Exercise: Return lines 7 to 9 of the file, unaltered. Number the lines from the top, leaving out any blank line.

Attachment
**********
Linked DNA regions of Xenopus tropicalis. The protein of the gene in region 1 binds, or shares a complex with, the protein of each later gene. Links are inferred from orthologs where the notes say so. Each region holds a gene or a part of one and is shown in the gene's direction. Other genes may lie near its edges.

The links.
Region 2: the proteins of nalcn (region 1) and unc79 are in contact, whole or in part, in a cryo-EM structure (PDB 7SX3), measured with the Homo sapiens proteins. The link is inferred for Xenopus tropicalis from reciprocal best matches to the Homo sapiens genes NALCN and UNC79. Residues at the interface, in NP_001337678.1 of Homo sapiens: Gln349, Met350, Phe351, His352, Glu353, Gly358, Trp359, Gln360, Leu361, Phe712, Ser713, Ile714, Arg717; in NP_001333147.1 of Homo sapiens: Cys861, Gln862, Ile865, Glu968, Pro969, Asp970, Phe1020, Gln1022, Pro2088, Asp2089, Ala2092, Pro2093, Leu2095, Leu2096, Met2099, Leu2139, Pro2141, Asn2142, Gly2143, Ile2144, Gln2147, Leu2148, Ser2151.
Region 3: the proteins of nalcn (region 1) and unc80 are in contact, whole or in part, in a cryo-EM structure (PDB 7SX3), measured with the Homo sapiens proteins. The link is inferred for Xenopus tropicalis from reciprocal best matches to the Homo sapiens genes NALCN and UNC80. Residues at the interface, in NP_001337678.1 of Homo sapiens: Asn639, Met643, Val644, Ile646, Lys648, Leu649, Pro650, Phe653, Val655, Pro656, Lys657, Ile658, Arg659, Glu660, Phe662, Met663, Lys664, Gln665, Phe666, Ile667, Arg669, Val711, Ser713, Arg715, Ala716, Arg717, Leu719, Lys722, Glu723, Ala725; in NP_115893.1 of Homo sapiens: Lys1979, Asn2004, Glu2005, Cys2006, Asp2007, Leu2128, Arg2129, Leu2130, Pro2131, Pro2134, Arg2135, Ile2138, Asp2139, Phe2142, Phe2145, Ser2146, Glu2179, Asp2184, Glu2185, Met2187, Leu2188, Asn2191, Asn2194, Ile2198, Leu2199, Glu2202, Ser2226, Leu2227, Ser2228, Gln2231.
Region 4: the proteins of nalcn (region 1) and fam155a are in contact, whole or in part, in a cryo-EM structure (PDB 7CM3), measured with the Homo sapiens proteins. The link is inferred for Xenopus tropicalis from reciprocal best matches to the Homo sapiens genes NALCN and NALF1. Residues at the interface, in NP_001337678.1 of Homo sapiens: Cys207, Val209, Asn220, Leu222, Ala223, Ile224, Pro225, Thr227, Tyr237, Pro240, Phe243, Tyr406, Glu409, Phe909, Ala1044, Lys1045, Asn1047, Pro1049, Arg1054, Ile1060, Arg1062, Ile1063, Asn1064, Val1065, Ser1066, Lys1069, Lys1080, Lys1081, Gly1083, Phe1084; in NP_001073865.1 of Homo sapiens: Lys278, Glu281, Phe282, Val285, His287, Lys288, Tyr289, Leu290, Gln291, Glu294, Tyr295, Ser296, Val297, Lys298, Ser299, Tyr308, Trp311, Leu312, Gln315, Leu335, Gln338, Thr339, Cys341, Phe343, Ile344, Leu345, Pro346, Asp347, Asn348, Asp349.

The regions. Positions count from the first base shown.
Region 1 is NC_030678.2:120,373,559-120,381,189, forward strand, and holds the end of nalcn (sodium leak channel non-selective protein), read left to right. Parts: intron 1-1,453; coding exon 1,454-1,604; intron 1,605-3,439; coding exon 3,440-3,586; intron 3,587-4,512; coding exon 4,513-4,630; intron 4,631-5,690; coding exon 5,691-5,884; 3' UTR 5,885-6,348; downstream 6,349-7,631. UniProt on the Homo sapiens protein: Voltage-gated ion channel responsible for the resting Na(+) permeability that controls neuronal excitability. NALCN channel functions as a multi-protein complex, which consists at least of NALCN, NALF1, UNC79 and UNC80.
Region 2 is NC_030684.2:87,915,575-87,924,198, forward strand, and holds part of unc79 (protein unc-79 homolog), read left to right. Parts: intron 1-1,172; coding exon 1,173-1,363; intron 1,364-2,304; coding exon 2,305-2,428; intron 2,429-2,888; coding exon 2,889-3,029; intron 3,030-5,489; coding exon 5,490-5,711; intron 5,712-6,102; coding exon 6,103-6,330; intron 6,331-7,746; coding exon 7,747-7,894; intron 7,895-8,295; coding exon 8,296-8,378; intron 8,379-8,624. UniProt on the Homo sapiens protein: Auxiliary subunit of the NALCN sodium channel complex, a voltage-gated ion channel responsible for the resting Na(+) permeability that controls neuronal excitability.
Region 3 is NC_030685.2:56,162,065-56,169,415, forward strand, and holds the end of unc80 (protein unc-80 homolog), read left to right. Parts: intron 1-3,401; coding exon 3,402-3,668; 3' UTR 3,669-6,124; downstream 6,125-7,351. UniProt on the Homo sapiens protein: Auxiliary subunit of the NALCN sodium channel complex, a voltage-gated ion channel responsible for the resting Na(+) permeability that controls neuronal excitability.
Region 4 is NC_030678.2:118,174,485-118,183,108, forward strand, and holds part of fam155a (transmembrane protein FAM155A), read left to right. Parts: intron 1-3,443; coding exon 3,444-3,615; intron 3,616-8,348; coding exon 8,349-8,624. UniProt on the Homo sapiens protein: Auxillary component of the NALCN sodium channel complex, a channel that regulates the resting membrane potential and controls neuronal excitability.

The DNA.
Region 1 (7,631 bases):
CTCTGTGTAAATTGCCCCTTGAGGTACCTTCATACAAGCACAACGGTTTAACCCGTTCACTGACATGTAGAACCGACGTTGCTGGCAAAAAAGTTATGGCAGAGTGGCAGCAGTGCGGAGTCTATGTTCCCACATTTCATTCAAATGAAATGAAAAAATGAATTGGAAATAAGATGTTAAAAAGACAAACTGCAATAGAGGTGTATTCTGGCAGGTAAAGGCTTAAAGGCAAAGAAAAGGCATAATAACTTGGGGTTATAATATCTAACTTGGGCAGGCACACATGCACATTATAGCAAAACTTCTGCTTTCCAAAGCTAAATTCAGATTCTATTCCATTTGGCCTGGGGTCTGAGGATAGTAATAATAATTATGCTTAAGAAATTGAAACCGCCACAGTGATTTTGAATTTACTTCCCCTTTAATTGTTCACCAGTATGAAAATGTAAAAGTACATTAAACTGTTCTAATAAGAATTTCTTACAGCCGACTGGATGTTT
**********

Region 1 is NC_030678.2:120,373,559-120,381,189, forward strand, and holds the end of nalcn (sodium leak channel non-selective protein), read left to right. Parts: intron 1-1,453; coding exon 1,454-1,604; intron 1,605-3,439; coding exon 3,440-3,586; intron 3,587-4,512; coding exon 4,513-4,630; intron 4,631-5,690; coding exon 5,691-5,884; 3' UTR 5,885-6,348; downstream 6,349-7,631. UniProt on the Homo sapiens protein: Voltage-gated ion channel responsible for the resting Na(+) permeability that controls neuronal excitability. NALCN channel functions as a multi-protein complex, which consists at least of NALCN, NALF1, UNC79 and UNC80.
Region 2 is NC_030684.2:87,915,575-87,924,198, forward strand, and holds part of unc79 (protein unc-79 homolog), read left to right. Parts: intron 1-1,172; coding exon 1,173-1,363; intron 1,364-2,304; coding exon 2,305-2,428; intron 2,429-2,888; coding exon 2,889-3,029; intron 3,030-5,489; coding exon 5,490-5,711; intron 5,712-6,102; coding exon 6,103-6,330; intron 6,331-7,746; coding exon 7,747-7,894; intron 7,895-8,295; coding exon 8,296-8,378; intron 8,379-8,624. UniProt on the Homo sapiens protein: Auxiliary subunit of the NALCN sodium channel complex, a voltage-gated ion channel responsible for the resting Na(+) permeability that controls neuronal excitability.
Region 3 is NC_030685.2:56,162,065-56,169,415, forward strand, and holds the end of unc80 (protein unc-80 homolog), read left to right. Parts: intron 1-3,401; coding exon 3,402-3,668; 3' UTR 3,669-6,124; downstream 6,125-7,351. UniProt on the Homo sapiens protein: Auxiliary subunit of the NALCN sodium channel complex, a voltage-gated ion channel responsible for the resting Na(+) permeability that controls neuronal excitability.